Myrmicine Ant

Myrmicaria sp.

several Myrmicaria ants protect and tend a group of Conyza Aphids, Kenya, January 2012. Photo © by Michael Plagens

Observed at Eldoret, Kenya, Africa. January 2012.

a Myrmicaria ant inspects an armored scale, Kitale Kenya, April 2011. Photo © by Michael Plagens

Observed at Kitale, Kenya, Africa. January 2012. This ant was investigating some Armoured Scales on a twig of Muhutu (Terminalia brownii).

winged, alate Myrmicaria ants protected by workers, Kenya, Dec. 2015. Photo © by Michael Plagens

The large winged ant is a queen and is about to leave the colony and will mate elsewhere and then attempt to start her own new colony. The workers are massing to protect her before she takes flight. Observed at Eldoret, Kenya, Africa. December 2015.

These ants are part of a three member alliance (aided by a fourth) for survival in Tropical East Africa. It is a common arrangement between a homopteran, a plant and ants that occurs in many variations all over the world. Aphids are the homopteran in this case and are rather defenseless (apparently) insects that use straw-like mouthparts to feed on sap from the plant. They move very little and awkwardly, instead focusing on feeding and reproducing rapidly. Aphids have many enemies from parasitic wasps to lady beetles. Plant sap has more sugar in it than the aphids need nutritionally so it is excreted as a waste product. Ants on the other hand being active, running creatures need sugar. The ants tend and protect the aphids in exchange for sugars. It would seem that the plant gets nothing from this alliance, but it does because the ants keep at bay many other plant feeding insects and even larger animals. The ants prey on non-aphid insects and can sting or spray noxious gasses at seed eating birds or plant munching herbivores. Thus all three species can proliferate, especially in this case where the plant is avoided by grazing livestock. In highland areas of Kenya, this ant species is very common in agricultural settings.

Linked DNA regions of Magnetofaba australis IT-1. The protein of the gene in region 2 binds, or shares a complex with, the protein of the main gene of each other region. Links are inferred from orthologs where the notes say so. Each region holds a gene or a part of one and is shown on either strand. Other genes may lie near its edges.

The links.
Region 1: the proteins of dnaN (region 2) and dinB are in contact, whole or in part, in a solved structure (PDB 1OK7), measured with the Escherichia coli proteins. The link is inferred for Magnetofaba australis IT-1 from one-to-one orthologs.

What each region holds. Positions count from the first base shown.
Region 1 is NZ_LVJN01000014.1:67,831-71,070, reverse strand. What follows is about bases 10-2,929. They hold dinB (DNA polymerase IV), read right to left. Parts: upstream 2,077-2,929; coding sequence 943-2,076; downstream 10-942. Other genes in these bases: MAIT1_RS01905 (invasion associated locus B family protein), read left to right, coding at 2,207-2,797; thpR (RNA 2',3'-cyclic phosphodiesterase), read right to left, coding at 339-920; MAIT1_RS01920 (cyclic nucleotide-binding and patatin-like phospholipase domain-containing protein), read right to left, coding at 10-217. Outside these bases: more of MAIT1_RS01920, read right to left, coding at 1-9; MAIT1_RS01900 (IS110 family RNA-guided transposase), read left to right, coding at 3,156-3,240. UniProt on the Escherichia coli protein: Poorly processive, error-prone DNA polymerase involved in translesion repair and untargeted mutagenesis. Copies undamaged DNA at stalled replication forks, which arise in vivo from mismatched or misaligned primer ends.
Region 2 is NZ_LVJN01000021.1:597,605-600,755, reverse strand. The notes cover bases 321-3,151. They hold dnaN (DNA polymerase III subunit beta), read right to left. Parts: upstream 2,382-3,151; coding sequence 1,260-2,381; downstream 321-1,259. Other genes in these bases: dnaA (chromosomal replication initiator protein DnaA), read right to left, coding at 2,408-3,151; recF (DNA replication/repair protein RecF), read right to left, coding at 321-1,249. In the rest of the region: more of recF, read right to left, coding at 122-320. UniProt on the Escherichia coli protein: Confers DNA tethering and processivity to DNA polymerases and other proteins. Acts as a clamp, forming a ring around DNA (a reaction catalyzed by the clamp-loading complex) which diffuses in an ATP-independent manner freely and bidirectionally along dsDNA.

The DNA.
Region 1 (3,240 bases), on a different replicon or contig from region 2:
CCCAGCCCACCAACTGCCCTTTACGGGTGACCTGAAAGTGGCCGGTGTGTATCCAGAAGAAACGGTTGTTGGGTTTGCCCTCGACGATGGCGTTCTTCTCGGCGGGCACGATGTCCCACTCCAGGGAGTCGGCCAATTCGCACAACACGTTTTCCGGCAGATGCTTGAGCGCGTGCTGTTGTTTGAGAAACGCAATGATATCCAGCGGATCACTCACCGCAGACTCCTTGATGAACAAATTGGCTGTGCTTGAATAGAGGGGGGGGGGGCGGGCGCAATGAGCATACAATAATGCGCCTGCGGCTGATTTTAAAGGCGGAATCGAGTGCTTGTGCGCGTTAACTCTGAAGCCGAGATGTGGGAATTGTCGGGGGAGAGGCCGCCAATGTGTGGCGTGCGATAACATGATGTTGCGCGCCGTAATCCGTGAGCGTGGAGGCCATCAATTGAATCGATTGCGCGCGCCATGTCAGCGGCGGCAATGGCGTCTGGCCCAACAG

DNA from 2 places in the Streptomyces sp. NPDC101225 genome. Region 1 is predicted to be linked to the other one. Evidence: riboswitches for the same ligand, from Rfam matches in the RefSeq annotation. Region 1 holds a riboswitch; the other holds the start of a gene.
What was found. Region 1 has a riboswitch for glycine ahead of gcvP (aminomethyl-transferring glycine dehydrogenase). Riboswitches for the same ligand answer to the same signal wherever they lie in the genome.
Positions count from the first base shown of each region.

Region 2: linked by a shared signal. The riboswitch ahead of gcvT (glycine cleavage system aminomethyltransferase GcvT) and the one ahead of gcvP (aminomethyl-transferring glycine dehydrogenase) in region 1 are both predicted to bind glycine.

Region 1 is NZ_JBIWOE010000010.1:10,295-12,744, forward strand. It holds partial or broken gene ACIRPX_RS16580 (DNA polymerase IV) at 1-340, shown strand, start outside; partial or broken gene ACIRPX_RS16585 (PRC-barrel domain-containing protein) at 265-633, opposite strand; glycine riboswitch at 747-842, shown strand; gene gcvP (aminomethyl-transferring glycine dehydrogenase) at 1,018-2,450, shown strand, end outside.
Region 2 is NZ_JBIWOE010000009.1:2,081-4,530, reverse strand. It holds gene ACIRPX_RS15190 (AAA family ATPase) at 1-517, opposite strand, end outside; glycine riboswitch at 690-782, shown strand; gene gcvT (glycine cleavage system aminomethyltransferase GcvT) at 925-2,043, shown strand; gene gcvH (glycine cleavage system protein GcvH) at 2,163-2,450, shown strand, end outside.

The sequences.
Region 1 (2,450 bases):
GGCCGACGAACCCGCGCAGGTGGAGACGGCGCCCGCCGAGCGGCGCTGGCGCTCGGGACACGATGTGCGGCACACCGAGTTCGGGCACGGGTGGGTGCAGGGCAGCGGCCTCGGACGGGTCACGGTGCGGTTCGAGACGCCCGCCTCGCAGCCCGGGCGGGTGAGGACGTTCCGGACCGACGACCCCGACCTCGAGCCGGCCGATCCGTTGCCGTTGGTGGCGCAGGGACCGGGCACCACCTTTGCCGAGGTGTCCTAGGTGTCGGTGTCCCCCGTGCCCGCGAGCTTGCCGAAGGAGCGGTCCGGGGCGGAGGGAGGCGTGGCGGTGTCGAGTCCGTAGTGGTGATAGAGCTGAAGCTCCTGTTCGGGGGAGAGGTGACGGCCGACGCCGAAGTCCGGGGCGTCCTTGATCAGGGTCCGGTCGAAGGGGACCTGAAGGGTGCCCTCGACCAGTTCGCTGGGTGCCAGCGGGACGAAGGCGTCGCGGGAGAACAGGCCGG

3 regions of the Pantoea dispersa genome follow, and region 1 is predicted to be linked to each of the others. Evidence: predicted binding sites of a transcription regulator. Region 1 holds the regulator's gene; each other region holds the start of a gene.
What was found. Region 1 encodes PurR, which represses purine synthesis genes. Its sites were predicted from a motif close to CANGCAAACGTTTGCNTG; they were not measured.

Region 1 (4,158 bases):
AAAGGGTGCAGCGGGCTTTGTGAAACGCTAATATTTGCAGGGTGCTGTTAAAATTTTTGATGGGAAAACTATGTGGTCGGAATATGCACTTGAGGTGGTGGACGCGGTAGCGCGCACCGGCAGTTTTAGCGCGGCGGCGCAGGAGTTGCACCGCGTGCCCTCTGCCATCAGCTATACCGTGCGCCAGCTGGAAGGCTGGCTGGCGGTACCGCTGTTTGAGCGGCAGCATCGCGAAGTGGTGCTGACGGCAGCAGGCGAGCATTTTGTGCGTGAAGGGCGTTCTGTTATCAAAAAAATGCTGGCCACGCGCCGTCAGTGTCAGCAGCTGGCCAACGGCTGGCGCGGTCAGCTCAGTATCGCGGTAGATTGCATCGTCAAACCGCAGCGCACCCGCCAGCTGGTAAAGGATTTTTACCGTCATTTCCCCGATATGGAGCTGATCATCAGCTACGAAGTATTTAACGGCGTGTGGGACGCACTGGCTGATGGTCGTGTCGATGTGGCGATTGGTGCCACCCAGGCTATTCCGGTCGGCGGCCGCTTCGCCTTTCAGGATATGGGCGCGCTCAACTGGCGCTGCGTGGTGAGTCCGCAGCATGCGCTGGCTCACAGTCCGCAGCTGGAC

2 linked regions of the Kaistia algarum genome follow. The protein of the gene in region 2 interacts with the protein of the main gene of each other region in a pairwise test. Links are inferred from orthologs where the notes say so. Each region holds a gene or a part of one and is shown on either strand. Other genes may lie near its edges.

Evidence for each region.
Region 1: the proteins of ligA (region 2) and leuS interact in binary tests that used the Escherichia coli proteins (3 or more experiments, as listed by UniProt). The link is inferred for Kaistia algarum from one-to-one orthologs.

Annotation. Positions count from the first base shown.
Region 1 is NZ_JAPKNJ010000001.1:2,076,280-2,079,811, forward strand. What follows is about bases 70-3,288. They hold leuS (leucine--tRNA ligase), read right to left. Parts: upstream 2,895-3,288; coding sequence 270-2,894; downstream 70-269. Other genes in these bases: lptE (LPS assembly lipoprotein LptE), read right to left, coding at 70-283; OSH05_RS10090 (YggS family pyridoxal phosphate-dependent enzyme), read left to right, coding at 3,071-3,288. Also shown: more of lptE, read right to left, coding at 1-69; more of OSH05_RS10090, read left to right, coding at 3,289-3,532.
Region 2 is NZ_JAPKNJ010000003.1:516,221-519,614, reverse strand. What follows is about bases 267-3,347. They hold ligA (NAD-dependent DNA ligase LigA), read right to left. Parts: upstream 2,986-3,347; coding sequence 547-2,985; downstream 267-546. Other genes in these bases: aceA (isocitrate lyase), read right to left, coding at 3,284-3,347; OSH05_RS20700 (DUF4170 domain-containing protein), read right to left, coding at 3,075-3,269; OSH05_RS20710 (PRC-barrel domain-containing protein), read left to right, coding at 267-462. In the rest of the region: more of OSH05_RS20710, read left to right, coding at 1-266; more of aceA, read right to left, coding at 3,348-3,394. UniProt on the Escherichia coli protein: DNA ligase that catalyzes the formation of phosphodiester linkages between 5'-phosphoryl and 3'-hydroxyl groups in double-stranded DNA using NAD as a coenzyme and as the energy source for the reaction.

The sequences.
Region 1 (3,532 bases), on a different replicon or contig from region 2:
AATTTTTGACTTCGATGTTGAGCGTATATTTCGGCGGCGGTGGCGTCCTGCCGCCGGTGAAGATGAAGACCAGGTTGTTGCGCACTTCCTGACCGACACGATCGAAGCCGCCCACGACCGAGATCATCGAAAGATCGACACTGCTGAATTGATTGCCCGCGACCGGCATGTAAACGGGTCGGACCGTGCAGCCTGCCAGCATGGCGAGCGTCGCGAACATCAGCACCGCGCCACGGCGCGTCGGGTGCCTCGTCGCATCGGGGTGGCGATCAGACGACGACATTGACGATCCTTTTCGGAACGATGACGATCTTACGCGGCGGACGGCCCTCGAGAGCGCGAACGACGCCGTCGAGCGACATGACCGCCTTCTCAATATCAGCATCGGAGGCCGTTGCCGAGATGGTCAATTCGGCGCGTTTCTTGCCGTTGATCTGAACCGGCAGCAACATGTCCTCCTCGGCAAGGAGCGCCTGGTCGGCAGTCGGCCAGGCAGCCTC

Horseweed Aphid Composite

The plant in this case is a composite (Asteraceae: Conyza schimperi) and grows about 1.5 meters tall in pastures devoted to cattle grazing. The aphid species appears to be a composite specialist and might be found on sunflowers and other members of the daisy family. Click the thumb images for more information. The lower ant image at left appears to be a different species of Myrmicaria and it is in association with an Armoured Scale instead.

There are many species of Myrmicaria ants in Kenya, but they all can hold the gaster folded ventrally. The ants in the image below are removing seeds from heads of another composite, Crassocephalum crepidioides.

Myrmicaria ants removing seeds from Crassocephalum at Kitale Kenya, Dec. 2014. Photo © by Michael Plagens

Formicidae -- Ant Family

More Information:

Kenya Natural History

Copyright Michael J. Plagens, page created 11 Novenber 2012,
updated 8 Jan. 2016